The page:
3. Online marketing: This segment of the marketing mix for has become the largest for many writers for several reasons, not the least of which is that it’s free. And with all the advances in technology, this segment is continuously growing and changing to the writer’s advantage. Here are a few ways to capitalize on this form of marketing:
• Schedule a virtual tour for your book–many authors swear by these tours for generating interest and a following for their books. The way they work is that you contact other writers in your genre, organizations related to the topic of your book, book review sites, and any online source where you believe you might find your audience. Then schedule specific dates or time frames when these various places will showcase your book and perhaps an interview with you on their site or blog. Announce this schedule on your own website, blog, and other social media you use to let your followers know where you and your book will be–virtually speaking–and when.
It’s helpful to hold book giveaways or contests throughout your tour to keep people interested and checking in with you. And be sure to have something a little different on each site (talk about something unique in each interview, for example, or focus your discussion on a different aspect of your book) so people will want to follow your tour. At each stop on the tour, make sure to lead them back to your website to purchase your book.
• Announce your events: Use the likes of Facebook and Twitter to let your audience know what events (speaking engagements, book signings, etc.) you have coming up, as well as any reviews that have been written about your book (the good ones, of course!), or any articles it was mentioned in. This may not translate into direct sales, but it’s just one more way to promote.
• Video trailers: More and more, we see authors turning to video trailers to promote themselves and their book. Whether it’s formatted like a movie trailer with a built-in teaser, or if it’s a short clip of you speaking on your topic (or both), this can be a very effective way to get people’s attention about your latest release. You can simply post such trailers on your own site, or incorporate them on your virtual tour. These work well with pre-buy situations before your book ever hits the shelves to start creating pull-through interest for your book.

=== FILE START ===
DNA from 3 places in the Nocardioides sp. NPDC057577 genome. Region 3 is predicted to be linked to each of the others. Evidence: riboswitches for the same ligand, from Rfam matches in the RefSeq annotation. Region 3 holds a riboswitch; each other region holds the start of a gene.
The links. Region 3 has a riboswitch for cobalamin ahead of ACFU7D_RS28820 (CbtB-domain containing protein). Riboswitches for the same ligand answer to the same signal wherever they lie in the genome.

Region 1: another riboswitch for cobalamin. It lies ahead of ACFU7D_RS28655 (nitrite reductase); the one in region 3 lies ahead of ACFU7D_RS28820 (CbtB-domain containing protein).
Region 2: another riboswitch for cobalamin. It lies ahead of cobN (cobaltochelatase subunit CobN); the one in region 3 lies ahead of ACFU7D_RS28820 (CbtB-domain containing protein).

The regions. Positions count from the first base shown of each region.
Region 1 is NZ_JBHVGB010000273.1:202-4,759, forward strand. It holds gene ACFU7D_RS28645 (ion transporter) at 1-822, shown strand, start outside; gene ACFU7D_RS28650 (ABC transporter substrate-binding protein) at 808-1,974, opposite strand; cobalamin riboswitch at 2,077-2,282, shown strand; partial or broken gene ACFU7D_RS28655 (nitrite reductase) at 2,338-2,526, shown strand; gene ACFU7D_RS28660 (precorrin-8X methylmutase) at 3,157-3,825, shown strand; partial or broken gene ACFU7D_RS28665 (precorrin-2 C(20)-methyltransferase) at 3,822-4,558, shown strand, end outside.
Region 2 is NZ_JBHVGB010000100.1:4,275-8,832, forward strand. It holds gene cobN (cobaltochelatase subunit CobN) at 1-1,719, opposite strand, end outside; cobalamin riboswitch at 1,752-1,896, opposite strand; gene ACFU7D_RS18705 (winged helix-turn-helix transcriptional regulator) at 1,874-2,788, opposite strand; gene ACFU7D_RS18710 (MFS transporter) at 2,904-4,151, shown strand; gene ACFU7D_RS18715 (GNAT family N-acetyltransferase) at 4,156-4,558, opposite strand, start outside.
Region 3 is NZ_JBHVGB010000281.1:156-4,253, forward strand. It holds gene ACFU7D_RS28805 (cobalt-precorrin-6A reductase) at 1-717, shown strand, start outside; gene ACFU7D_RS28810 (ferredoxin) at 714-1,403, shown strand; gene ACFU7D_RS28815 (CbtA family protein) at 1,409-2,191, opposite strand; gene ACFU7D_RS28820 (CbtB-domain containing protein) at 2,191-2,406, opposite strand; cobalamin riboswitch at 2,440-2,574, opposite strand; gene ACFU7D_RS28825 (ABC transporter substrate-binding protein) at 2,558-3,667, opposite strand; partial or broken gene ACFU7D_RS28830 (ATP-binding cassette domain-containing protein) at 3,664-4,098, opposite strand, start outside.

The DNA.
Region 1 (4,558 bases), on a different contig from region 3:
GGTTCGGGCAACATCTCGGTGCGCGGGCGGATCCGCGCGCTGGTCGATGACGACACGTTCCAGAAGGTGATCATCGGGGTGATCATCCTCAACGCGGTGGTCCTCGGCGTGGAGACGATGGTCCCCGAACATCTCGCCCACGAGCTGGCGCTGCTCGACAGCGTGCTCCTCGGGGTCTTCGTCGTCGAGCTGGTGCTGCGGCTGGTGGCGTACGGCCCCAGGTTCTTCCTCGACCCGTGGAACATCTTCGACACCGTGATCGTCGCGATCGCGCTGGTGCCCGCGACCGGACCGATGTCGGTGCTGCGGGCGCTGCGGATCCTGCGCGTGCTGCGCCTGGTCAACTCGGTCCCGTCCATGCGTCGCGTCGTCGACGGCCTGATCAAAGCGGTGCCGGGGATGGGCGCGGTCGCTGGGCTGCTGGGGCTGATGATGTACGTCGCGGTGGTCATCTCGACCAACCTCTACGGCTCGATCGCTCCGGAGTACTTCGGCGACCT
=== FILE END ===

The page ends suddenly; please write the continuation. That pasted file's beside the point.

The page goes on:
• Hanging out in forums: Going onto others’ blog sites or forums where your target audience may be lurking is a great way to give yourself some exposure. If you have a book on kite flying, and you begin commenting on posts (based on the expert advice given in your book) where kite-flying enthusiasts hang out, you now have a built-in, captive audience to which you can promote your book. Be careful not to use your posts strictly for publicity, however, or you will turn people off in a hurry. Take some time to set yourself up as an expert, include your website address on your posts, and just happen to mention that you wrote a book on the subject!
Being on these forums and blogs can also help you find potential places to speak on your topic as well as find some hidden places where your audience might be.
There are a couple of downsides to online marketing. One is that it can be extremely time consuming. It’s important to see which forms of this marketing work for you and stick with those. And, you must be disciplined about the time you spend marketing online or you will no longer have any time to write! The internet has a way of sucking us into its abyss. Another downside is that sales from online marketing cannot always be directly tracked. Sometimes you may get feedback from your buyers telling you how they discovered your book, but often this is not the case. But whenever you’re getting the word out about your latest release and promoting it directly to your target market, some good will come of it.
If you have an experience with any of the above when it comes to book promotion, or if you’ve done some other creative forms of marketing that haven’t been discussed, I’d love to hear from you. Us writers are always looking for great marketing ideas that work.